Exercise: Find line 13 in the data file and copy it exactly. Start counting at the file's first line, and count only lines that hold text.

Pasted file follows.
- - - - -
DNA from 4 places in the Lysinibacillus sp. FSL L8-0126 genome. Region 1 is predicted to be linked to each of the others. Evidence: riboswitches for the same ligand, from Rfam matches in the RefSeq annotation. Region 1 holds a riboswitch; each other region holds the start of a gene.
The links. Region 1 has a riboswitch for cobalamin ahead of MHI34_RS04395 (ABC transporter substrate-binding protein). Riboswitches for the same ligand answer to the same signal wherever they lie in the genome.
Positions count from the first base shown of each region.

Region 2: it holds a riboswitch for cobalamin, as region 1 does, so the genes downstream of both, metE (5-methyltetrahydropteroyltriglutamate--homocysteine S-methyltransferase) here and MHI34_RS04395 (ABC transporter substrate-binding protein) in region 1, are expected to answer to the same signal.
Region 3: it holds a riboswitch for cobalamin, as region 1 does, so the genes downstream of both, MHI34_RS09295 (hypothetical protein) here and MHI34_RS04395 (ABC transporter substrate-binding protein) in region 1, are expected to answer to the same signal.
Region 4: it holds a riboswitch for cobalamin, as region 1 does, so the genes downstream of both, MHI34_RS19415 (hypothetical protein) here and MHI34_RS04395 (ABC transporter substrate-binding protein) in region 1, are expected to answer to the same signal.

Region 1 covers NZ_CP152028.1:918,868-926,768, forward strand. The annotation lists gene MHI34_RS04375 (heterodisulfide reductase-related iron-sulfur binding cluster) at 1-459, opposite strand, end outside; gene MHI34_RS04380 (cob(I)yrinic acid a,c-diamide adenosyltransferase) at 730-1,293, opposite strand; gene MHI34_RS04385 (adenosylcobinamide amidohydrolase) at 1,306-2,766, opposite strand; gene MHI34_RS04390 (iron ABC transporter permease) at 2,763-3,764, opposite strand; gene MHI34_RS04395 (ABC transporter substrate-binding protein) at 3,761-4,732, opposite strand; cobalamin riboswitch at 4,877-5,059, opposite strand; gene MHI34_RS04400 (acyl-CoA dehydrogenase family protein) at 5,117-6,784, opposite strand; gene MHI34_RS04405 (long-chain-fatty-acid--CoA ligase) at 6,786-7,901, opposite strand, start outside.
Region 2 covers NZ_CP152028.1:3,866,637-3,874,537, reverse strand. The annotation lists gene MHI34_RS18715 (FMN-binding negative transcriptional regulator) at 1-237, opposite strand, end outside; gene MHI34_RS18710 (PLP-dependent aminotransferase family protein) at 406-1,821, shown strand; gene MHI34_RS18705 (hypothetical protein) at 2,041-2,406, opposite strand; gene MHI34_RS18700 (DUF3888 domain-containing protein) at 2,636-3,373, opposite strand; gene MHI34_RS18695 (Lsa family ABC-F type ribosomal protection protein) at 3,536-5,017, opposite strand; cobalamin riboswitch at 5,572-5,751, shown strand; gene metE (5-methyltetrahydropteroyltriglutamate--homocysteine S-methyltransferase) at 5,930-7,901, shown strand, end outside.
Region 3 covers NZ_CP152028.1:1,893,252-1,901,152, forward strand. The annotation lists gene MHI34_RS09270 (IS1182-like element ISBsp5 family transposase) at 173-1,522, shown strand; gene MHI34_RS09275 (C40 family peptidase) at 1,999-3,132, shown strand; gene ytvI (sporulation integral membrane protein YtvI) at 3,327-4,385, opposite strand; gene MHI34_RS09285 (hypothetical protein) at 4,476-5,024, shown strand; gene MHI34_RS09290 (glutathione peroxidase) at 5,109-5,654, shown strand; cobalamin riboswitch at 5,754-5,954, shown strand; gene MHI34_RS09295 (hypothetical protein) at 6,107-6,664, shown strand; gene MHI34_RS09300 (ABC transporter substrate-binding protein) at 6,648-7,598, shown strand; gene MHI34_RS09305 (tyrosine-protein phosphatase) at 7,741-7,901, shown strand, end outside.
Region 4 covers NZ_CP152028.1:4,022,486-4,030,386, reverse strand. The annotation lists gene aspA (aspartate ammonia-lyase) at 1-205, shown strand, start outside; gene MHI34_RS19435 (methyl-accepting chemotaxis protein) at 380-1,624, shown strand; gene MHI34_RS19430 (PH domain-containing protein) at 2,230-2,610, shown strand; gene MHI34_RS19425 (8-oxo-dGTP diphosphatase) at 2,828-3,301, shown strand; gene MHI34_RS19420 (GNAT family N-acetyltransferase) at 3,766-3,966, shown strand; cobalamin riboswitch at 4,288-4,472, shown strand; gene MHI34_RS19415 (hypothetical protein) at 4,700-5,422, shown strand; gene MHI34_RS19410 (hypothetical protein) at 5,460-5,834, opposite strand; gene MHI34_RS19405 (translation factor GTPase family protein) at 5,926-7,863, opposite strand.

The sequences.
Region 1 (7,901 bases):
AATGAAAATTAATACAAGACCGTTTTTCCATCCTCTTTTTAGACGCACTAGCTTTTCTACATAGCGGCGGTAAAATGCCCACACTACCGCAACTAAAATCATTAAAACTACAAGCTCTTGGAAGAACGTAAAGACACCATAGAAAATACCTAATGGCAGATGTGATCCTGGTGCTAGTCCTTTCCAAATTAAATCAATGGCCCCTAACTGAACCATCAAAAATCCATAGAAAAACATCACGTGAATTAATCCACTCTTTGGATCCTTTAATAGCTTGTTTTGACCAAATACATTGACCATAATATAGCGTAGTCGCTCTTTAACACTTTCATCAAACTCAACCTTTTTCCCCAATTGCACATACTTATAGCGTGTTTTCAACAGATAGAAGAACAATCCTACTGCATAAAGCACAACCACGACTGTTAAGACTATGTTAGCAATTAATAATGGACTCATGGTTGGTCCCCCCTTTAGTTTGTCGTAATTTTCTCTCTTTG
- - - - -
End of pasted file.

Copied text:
AATGAAAATTAATACAAGACCGTTTTTCCATCCTCTTTTTAGACGCACTAGCTTTTCTACATAGCGGCGGTAAAATGCCCACACTACCGCAACTAAAATCATTAAAACTACAAGCTCTTGGAAGAACGTAAAGACACCATAGAAAATACCTAATGGCAGATGTGATCCTGGTGCTAGTCCTTTCCAAATTAAATCAATGGCCCCTAACTGAACCATCAAAAATCCATAGAAAAACATCACGTGAATTAATCCACTCTTTGGATCCTTTAATAGCTTGTTTTGACCAAATACATTGACCATAATATAGCGTAGTCGCTCTTTAACACTTTCATCAAACTCAACCTTTTTCCCCAATTGCACATACTTATAGCGTGTTTTCAACAGATAGAAGAACAATCCTACTGCATAAAGCACAACCACGACTGTTAAGACTATGTTAGCAATTAATAATGGACTCATGGTTGGTCCCCCCTTTAGTTTGTCGTAATTTTCTCTCTTTG